The State of Colorado will argue that its nondiscrimination law is constitutional. While a state may not offer fewer rights than those afforded its residents by the federal government, it may offer greater protection. Colorado will argue that the nondiscrimination law offers additional protection without violating freedom of religion or speech. Colorado will likely compare the goods or services offered by Masterpiece Cakeshop to those of a restauranteur. While the owner of a restaurant may generally deny service to anyone, he or she may not deny service to a patron simply because of the would-be patron’s race. Colorado’s argument is that a cake for a same-sex wedding is similarly a good or service and doesn’t compel a baker to engage in speech. Colorado will likely compare baking a cake to providing another portion of the meal, videoing the wedding, or driving a limousine to transport the couple.
Masterpiece will likely argue that the nondiscrimination ordinance compels Phillips to engage in speech in violation of his conscience and religious beliefs. Masterpiece will say that even though the shop may not be required to write, “I support same-sex marriage!” on a cake, requiring it to bake a cake with a rainbow on it for a same-sex wedding ceremony compels the baker to communicate that message. Masterpiece will likely argue that it is not discriminating against would-be patrons based on the patrons’ sexual orientation, but based on the request that Masterpiece engage in activity that violates the baker’s religious beliefs about marriage.
The Art of Cake:
Another important factor in the case is whether the decorating of the cake is considered art. Most people agree that an artist can decline being commissioned to create an original work of art that the artist finds objectionable. For example, if a Caucasian man wanted to hire an artist to paint a confederate flag, the artist may decline. The artist would argue that he is not discriminating based on race, but that he doesn’t want to create a work of art that violates his conscience. But on the sliding scale of what constitutes art, baking and decorating a cake likely lands somewhere between selling food and painting a picture. While some instances of art may be obvious, others are in the eye of the beholder. For SCOTUS to determine what is or is not art, is not a simple matter.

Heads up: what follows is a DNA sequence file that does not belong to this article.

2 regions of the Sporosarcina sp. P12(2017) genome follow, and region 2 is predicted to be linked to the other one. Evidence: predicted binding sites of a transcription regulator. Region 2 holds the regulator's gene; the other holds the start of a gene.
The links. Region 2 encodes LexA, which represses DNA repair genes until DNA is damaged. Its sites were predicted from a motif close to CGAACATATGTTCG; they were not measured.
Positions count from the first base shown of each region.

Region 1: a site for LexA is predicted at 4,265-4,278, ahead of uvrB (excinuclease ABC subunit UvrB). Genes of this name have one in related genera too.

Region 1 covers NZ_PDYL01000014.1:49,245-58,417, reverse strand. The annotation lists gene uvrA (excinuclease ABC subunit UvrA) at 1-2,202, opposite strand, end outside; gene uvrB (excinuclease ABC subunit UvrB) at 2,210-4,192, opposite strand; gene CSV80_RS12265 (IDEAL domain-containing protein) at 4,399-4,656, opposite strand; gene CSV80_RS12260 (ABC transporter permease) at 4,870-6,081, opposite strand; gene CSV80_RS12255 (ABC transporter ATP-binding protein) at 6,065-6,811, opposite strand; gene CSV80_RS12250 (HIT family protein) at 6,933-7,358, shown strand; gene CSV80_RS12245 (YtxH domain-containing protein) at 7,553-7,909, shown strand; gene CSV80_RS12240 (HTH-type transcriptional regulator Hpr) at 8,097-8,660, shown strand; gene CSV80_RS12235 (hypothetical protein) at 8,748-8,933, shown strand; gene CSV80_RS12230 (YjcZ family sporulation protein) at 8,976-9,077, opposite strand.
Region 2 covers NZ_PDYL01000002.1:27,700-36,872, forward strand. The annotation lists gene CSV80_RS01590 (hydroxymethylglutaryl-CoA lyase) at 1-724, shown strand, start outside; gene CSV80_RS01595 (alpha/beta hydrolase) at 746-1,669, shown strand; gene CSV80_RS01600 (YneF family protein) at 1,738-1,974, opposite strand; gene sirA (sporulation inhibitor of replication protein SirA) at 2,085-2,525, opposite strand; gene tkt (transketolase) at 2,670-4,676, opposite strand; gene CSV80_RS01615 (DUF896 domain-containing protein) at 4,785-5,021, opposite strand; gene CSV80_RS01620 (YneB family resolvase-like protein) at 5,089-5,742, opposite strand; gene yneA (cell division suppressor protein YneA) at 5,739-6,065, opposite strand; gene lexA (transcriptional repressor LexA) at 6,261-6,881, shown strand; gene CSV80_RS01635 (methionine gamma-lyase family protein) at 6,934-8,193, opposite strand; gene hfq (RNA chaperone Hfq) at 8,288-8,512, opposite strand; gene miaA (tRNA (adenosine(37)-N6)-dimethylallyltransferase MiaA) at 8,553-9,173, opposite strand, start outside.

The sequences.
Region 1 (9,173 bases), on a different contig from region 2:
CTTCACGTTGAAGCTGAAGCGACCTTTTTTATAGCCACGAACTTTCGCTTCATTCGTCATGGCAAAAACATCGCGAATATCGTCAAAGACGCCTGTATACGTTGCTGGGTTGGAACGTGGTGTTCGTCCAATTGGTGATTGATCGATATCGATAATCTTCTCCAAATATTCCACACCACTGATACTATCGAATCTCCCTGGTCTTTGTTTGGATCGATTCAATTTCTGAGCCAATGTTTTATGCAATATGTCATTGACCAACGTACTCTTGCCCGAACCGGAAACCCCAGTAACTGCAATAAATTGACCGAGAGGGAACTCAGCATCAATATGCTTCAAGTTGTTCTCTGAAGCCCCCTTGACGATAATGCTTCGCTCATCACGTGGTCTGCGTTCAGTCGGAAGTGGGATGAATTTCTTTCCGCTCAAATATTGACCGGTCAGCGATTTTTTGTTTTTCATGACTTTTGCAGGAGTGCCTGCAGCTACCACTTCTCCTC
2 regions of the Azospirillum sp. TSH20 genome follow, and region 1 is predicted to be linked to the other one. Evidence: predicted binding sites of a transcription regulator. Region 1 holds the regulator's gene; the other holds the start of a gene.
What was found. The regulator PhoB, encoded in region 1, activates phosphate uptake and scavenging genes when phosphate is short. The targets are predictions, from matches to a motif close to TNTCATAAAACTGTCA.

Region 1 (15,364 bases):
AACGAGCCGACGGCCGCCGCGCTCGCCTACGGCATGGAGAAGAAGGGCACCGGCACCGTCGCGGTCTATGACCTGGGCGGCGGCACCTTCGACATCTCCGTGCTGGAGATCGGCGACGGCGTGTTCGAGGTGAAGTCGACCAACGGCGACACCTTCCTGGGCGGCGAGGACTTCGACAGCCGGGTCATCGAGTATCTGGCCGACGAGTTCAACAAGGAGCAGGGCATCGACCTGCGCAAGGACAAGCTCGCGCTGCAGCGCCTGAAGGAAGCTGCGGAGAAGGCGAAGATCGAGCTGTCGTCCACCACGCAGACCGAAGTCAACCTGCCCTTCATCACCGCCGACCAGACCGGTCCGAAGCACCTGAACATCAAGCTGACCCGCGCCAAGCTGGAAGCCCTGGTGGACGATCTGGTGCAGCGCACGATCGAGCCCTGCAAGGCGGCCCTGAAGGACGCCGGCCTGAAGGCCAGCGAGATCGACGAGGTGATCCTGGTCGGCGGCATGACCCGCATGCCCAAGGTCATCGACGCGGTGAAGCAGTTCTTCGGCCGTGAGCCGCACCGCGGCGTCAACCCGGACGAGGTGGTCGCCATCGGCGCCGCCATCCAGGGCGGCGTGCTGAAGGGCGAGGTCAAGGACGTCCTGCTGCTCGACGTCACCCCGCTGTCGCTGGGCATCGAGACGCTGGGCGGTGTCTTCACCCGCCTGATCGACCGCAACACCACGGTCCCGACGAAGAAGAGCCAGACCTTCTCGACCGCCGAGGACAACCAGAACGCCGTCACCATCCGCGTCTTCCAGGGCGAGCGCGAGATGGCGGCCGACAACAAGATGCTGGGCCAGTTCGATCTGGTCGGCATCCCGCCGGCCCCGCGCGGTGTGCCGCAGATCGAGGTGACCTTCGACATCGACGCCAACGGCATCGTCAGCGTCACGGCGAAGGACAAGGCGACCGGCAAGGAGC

My wife and I are alumni of the University of Texas. When we got married we decided to forego the traditional bride cake and groom cake and instead have one very large cake that would be a replica of the University of Texas’ iconic clock tower. The woman who created our cake was amazing. In addition to being a baker, she had previously studied architecture in school. She combined her two passions and built the most beautiful imitation of the UT tower I’ve ever seen. She had poured so much of herself into that cake and she loved what she had created so much that she could barely stand to watch it leave her store. She believes her creation was art. Many of our Aggie friends would call it repulsive art, but still art. Would SCOTUS agree?
Why it matters:
While SCOTUS has previously addressed the constitutional right to marry, this is the first case in Supreme Court history to address sexual orientation discrimination on the bases of free speech and freedom of religion grounds. As previously stated, 23 states have laws preventing discrimination based on sexual orientation. Even in states without these laws, like Texas, many cities have passed laws protecting against discrimination based on sexual orientation.Many of these state laws, NDOs, and EROS, are in jeopardy. On the other side, many artists, bakers, florists, print shops, marketing and advertising agencies, are protected from government compulsion to engage in speech with which they disagree. A ruling against Masterpiece Cakeshop will leave many questioning whether their religious and speech rights have been jeopardized.
John Litzler directs the Church Law division of Christian Unity Ministries in San Antonio. He is a graduate of the University of Texas and Baylor Law school. He is a member of the SSHS class of 2004.